• According to U.S. and international studies, a causal link exists between the interpregnancy interval (the time between a birth and a subsequent pregnancy) and three major birth outcomes measures: low birth weight, preterm birth and small size for gestational age.

  • In addition, according to a 2008 literature review, numerous U.S. and European studies have found an association between pregnancy intention and delayed initiation of prenatal care.

  • Furthermore, compared with children born from intended pregnancies, those born from unintended pregnancies are less likely to be breastfed at all or for a long duration. Breastfeeding, in turn, has been linked with numerous positive outcomes throughout a child’s life.

  • Moreover, although evidence is limited, several studies from the United States, Europe and Japan suggest an association between unintended pregnancy and subsequent child abuse. There is also some evidence of an association between unintended pregnancy and maternal depression and anxiety.

  • Both married and cohabiting couples are more likely to separate after an unintended first birth than after an intended first birth.

  • Moreover, compared with those who have had a planned birth, women and men who have had an unplanned birth report less happiness and more conflict in their relationship, and women report having more symptoms of depression.

  • Several studies have examined the role that contraceptive use—particularly the use of oral contraceptives—has played in improvements in social and economic conditions for women. The advent of the pill allowed women greater freedom in career decisions, by allowing them to invest in higher education and a career with far less risk of an unplanned pregnancy.

  • Several studies have found that legal access to the pill led to increased pill use, fewer first births to high school– and college-aged women, increased age at first marriage, increased participation by women in the workforce and more children born to mothers who were married, college-educated and had pursued a professional career.

  • A 2010 analysis of the literature found that hormonal contraceptives can help address several menstrual disorders, including dysmenorrhea (severe menstrual pain) and menorrhagia (excessive menstrual bleeding). Hormonal contraceptives can also prevent menstrual migraines, treat pelvic pain due to endometriosis and treat bleeding due to uterine fibroids. Perhaps most notably, oral contraceptives have been shown to have long-term benefits in reducing a woman’s risk of developing endometrial and ovarian cancer, and short-term benefits in protecting against colorectal cancer.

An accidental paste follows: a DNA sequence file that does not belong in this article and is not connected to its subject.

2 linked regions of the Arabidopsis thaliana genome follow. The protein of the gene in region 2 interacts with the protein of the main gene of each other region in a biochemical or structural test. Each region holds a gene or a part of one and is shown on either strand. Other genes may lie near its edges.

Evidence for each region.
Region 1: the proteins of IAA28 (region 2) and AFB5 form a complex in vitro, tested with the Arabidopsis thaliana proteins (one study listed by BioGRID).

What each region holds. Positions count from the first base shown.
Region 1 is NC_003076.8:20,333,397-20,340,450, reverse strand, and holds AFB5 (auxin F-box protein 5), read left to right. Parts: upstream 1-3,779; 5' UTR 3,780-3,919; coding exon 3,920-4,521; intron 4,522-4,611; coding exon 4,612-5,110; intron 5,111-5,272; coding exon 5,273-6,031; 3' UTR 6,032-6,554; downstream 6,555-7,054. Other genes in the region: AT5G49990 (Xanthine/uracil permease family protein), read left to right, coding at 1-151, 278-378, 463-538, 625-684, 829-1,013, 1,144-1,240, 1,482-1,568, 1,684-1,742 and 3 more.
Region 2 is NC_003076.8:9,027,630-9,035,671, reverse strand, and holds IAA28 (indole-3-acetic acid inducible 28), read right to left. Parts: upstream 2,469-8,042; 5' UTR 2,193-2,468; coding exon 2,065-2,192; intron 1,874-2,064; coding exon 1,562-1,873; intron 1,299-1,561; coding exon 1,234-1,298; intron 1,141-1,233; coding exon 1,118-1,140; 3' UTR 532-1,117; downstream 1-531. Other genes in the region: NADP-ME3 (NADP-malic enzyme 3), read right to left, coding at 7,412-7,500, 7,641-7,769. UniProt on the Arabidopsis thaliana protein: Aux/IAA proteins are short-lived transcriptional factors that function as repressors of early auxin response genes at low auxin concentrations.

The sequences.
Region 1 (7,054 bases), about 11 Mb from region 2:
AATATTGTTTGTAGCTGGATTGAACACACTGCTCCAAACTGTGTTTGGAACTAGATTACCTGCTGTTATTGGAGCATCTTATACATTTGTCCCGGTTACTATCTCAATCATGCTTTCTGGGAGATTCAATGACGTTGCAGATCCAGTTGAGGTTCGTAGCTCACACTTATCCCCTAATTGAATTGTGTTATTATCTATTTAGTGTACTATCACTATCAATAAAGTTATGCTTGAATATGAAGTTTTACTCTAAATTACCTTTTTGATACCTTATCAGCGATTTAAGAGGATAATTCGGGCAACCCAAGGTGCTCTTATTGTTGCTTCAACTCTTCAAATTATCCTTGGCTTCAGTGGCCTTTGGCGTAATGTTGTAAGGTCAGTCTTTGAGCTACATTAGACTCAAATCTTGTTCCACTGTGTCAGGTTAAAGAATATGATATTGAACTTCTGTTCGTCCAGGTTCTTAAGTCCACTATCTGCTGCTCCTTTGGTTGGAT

• Moreover, a 2000 study by the National Business Group on Health, a membership group for large employers to address their health policy concerns, estimated that it costs employers 15–17% more to not provide contraceptive coverage in their health plans than to provide such coverage, after accounting for both the direct medical costs of pregnancy and indirect costs such as employee absence and reduced productivity.
So ... we have facts supporting the case for contraceptive preventive care improves the situations of women, children, families, and society.

All I can find on the US Conference of Catholic Bishops web site about this law is that they object to it and that they are wrapping their objections in "religious privilege" that they want to extend to their non-profit organizations that provide secular services (e.g. education, health care, etc). If there are any factual objections to providing contraceptive care, it would be in their interests to voice them.

All that tells me is that these clergy leaders value their theology more than they value the well-being of children, women, families, and society (I'm assuming that these leaders are educated men who have ready access to the same facts that I have presented here).

They are free to promote this unhealthy idolatry of theology in their churches.

But this freedom doesn't extend to the secular world where their non-profit organizations employ non-Catholics who are engaged in non-religious work (health care, education, social services, etc). Theology doesn't exempt religiously-affiliated non-profits from religiously neutral laws that promote the common good.

We are lucky that these attitudes against contraceptives are not shared by a majority of Catholic laity.

Most Catholic laypersons support contraceptive use and a majority does support providing contraceptives as part of the ACA:
A new poll is out from Public Policy Polling, conducted on behalf of Planned Parenthood, on voter attitudes toward the new Obama administration requirement that employers who provide health insurance must also cover, co-pay-free, prescription birth control.

The PPP poll finds that "a 53 percent majority of Catholic voters, who were oversampled as part of this poll, favor the benefit, including fully 62 percent of Catholics who identify themselves as independents."

The poll also found 57% of all voters (and a 53% majority of Catholics) "think that women employed by Catholic hospitals and universities should have the same rights to contraceptive coverage as other women."